Tag Archives: equality

Common Misconceptions About Publishing and Writing

After real­ising that “many people don’t have the first clue about how the pub­lish­ing busi­ness works — or even what it is”, the some­what pro­lif­ic sci­ence fic­tion writer Charlie Stross decided to do some­thing about it. The res­ult was a series titled Com­mon Mis­con­cep­tions About Pub­lish­ing.

This is admit­tedly only one author’s view­point and set of opin­ions, but Stross’ series of some­times lengthy but always insight­ful essays expose the innards of pub­lish­ing (at least, it seems to). Posts in the series include:

Some­thing that par­tic­u­larly struck me was this look at author income inequal­ity:

Research­ers [cal­cu­lated the] Gini coef­fi­cient for authors’ incomes — a meas­ure of income inequal­ity, where 0.0 means every­one takes an identic­al slice of the com­bined cake, and 1.0 indic­ates that a single indi­vidu­al takes all the cake and every­one else starves. Let me provide a yard­stick: the UK had a Gini coef­fi­cient of 0.36 in 2009, the widest ever gap between rich and poor — while the USA, at 0.408, had the most unequal income dis­tri­bu­tion in the entire developed world. The Gini coef­fi­cient among writers in the UK in 2004-05 was a whop­ping great 0.74. As the research­ers note:

Writ­ing is shown to be a very risky pro­fes­sion with medi­an earn­ings of less than one quarter of the typ­ic­al wage of a UK employ­ee. There is sig­ni­fic­ant inequal­ity with­in the pro­fes­sion, as indic­ated by very high Gini Coef­fi­cients. The top 10% of authors earn more than 50% of total income, while the bot­tom 50% earn less than 10% of total income.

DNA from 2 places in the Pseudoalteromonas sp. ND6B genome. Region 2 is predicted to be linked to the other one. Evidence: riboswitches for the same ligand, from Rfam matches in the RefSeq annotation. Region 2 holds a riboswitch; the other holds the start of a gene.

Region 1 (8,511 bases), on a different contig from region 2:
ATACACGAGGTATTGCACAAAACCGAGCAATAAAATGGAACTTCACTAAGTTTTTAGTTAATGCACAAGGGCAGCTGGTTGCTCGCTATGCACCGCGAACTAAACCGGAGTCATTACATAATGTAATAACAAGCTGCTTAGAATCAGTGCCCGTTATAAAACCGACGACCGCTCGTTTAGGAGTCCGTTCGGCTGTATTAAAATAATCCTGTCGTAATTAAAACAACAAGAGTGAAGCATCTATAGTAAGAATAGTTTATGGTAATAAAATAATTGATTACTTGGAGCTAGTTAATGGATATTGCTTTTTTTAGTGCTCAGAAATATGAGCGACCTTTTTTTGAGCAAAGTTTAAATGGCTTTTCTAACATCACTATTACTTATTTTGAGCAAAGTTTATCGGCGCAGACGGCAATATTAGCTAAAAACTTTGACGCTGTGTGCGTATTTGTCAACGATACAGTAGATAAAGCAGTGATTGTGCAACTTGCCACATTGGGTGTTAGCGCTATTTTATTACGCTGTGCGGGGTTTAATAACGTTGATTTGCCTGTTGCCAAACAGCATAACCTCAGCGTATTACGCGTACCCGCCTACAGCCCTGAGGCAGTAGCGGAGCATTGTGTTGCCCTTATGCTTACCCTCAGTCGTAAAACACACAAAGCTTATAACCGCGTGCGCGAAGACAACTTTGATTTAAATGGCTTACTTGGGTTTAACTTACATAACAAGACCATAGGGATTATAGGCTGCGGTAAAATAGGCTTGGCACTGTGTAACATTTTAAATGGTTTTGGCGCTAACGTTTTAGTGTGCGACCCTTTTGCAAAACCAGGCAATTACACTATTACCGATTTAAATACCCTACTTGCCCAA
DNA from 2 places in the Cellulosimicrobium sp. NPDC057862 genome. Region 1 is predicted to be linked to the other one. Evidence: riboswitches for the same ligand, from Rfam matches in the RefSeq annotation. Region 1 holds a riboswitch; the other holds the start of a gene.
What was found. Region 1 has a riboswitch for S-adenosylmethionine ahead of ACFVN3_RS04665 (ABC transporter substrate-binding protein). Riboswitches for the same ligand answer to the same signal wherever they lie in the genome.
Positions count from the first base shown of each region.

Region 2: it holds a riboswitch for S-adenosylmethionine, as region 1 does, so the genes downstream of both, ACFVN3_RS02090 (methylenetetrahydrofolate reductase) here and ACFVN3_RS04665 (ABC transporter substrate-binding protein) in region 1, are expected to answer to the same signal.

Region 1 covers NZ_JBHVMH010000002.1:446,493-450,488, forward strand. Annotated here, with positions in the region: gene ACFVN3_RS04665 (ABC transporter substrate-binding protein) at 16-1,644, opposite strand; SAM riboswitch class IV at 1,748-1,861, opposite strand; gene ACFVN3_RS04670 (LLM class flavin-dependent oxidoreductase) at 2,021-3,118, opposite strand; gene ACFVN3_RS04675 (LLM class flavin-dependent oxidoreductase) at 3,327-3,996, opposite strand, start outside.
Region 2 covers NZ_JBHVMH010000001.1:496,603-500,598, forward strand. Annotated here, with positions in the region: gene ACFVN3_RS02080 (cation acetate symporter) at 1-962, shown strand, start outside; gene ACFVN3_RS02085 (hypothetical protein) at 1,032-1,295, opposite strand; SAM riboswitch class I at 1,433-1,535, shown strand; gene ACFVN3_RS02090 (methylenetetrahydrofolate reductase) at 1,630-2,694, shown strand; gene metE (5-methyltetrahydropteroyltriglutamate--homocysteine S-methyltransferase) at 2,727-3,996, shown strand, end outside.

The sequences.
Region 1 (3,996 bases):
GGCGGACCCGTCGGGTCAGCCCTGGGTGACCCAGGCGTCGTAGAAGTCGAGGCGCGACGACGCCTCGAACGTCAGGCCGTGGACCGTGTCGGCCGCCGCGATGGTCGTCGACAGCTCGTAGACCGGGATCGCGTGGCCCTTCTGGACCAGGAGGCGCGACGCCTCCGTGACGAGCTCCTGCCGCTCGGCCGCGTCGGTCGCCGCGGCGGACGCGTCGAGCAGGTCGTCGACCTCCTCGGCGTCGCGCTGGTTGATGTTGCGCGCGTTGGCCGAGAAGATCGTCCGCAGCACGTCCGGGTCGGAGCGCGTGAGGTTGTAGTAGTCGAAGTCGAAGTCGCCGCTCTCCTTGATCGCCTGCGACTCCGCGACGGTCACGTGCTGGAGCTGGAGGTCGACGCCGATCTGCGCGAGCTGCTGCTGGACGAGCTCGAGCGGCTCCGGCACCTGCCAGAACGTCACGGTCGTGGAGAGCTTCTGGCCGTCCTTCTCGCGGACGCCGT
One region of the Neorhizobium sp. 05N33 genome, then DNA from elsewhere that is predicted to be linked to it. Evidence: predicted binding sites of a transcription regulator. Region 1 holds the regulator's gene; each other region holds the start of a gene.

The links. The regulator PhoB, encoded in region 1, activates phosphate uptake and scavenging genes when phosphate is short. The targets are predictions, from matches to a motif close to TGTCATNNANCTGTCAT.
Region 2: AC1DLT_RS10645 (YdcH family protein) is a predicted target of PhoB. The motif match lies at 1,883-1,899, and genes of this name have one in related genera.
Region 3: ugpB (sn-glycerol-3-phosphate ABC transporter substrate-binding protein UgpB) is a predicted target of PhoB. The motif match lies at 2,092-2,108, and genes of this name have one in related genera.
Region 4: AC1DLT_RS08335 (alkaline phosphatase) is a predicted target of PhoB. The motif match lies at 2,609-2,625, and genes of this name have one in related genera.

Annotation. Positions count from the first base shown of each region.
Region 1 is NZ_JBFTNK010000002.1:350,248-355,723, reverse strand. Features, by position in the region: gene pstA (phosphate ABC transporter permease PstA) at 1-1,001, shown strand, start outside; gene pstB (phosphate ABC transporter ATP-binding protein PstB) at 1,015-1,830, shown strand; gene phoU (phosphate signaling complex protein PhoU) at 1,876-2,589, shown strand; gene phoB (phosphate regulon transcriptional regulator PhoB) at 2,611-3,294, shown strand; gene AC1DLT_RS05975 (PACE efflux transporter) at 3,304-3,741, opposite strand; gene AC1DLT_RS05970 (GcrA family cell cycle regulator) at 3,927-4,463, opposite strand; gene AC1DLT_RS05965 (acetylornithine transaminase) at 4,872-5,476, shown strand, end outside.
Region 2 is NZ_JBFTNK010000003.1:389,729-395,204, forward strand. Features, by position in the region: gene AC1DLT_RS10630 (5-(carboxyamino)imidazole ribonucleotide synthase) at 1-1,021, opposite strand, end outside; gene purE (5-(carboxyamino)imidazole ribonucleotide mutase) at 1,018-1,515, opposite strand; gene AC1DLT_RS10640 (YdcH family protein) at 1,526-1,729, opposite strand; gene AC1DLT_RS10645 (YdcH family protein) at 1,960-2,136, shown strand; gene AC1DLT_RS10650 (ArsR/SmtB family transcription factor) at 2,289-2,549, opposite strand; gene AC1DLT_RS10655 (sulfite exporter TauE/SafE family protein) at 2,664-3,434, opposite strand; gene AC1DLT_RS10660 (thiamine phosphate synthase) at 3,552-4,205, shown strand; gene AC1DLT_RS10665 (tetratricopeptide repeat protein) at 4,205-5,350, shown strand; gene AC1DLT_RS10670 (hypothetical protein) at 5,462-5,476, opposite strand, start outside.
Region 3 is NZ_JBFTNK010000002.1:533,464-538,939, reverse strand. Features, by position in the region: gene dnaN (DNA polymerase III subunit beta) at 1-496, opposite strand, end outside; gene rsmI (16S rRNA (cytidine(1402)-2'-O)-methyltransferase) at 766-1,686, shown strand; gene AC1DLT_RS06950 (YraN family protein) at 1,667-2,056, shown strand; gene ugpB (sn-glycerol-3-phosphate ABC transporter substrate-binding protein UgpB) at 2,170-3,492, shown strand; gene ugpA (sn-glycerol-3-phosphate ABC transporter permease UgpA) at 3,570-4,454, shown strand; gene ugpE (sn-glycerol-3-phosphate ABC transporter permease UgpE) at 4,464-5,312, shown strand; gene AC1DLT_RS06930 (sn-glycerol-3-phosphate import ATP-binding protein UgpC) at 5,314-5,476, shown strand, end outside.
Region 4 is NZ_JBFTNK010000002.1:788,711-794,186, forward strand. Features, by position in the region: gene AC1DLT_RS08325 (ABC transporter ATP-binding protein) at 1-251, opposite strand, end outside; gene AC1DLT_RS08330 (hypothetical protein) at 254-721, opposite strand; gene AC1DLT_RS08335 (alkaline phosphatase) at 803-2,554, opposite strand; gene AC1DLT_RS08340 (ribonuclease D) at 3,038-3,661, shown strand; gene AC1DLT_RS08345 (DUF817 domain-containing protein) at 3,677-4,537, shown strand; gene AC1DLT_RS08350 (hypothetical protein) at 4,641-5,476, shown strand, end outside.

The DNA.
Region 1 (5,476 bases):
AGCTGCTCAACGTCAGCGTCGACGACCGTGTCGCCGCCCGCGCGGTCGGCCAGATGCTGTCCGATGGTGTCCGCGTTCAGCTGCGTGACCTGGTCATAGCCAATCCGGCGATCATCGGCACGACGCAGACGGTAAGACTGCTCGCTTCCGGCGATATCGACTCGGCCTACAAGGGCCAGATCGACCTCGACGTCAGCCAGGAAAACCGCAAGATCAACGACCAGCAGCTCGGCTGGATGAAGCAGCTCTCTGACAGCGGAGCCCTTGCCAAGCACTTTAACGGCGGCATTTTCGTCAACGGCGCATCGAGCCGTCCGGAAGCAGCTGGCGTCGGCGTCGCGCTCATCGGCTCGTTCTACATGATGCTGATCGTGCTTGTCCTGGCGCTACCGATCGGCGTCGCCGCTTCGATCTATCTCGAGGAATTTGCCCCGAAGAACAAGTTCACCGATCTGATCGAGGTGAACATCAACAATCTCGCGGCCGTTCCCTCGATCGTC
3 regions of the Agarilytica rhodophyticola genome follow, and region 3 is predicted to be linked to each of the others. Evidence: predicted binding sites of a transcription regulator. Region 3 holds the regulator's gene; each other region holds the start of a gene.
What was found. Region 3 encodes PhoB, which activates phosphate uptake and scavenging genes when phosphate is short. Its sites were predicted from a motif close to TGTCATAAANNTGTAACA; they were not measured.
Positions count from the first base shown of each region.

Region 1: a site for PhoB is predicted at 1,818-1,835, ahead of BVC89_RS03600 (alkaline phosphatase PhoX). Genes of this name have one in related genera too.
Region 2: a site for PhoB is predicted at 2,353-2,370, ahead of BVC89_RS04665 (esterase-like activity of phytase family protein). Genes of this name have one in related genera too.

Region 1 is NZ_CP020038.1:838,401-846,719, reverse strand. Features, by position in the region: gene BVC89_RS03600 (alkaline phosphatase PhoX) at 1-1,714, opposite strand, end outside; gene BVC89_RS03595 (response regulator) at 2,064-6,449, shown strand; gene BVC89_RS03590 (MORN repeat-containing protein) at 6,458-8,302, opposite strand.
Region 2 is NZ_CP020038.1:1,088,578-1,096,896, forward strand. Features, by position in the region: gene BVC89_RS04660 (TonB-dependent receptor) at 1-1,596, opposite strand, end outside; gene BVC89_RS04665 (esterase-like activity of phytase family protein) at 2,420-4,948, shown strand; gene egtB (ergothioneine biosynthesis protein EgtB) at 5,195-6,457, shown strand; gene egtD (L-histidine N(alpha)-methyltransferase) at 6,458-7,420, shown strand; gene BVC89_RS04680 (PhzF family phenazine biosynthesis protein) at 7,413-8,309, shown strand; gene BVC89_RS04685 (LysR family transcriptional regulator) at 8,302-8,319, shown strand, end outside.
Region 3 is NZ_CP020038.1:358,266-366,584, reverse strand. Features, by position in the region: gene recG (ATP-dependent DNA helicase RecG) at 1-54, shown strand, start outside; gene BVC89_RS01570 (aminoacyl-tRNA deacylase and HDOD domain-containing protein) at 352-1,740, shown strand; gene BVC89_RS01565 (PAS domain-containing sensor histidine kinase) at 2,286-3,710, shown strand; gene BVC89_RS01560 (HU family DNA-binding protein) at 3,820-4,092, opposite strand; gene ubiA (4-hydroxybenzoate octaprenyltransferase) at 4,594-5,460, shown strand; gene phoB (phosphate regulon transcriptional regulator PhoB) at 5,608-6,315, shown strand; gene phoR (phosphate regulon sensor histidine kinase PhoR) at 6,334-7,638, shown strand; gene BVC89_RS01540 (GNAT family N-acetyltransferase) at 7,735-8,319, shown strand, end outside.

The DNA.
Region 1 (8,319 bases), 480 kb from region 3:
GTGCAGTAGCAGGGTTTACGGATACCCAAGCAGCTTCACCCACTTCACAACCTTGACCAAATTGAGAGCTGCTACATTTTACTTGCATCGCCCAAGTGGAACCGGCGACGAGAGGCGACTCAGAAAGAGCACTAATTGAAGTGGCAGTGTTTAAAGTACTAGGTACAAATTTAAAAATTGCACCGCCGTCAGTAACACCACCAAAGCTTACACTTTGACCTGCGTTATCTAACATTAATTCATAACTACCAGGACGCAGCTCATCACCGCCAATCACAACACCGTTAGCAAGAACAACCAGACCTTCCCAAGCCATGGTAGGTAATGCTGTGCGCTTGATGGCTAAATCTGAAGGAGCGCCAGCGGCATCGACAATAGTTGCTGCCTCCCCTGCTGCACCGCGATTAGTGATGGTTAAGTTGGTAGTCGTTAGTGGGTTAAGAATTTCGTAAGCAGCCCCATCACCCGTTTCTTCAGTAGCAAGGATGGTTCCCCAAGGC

This is the same Gini coef­fi­cient as Nam­i­bia in 1993 (the worst in the world at the time, accord­ing to the World Bank).

via The Browser

Ability to Inhibit Prejudices Diminishes with Age

As we age we become less able to inhib­it pre­ju­diced infer­ences, rely­ing more on eth­nic and sex­ist ste­reo­types to inter­pret situ­ations, research into the sci­ence of pre­ju­dice sug­gests.

There are a lot of clichés thrown around about the eld­erly, but one that seems to be true—or at least is backed up by research—is the belief they tend to be more pre­ju­diced than young­er people. This phenomenon—noted in The New York Times as early as 1941—is widely assumed to be the res­ult of social­iz­a­tion. After all, today’s seni­or cit­izens grew up in an era when racism was wide­spread and gays stayed in the closet. Of course they aren’t as open-minded as their chil­dren and grand­chil­dren.

A dec­ade ago, a research team led by Wil­li­am von Hip­pel of the Uni­ver­sity of Queens­land chal­lenged that assump­tion. The psy­cho­lo­gists pro­posed that older people may exhib­it great­er pre­ju­dice because they have dif­fi­culty inhib­it­ing the ste­reo­types that reg­u­larly get activ­ated in all of our brains. They sug­ges­ted an aging brain is not as effect­ive in sup­press­ing unwanted information—including ste­reo­types.

Mat­thew Yglesi­as recently noted that cur­rent mar­riage equal­ity accept­ance in the U.S. decreases with age, sug­gest­ing that equal mar­riage rights are inev­it­able as the older gen­er­a­tions cease to have vot­ing power and/or die. When I con­sider this in light of the above, how­ever, I won­der if this really is the case?

via Intel­li­gent Life

The abstracts of the two papers dis­cussed in this article: Ste­reo­type Activ­a­tion, Inhib­i­tion, and Aging and Aging and Ste­reo­type Sup­pres­sion.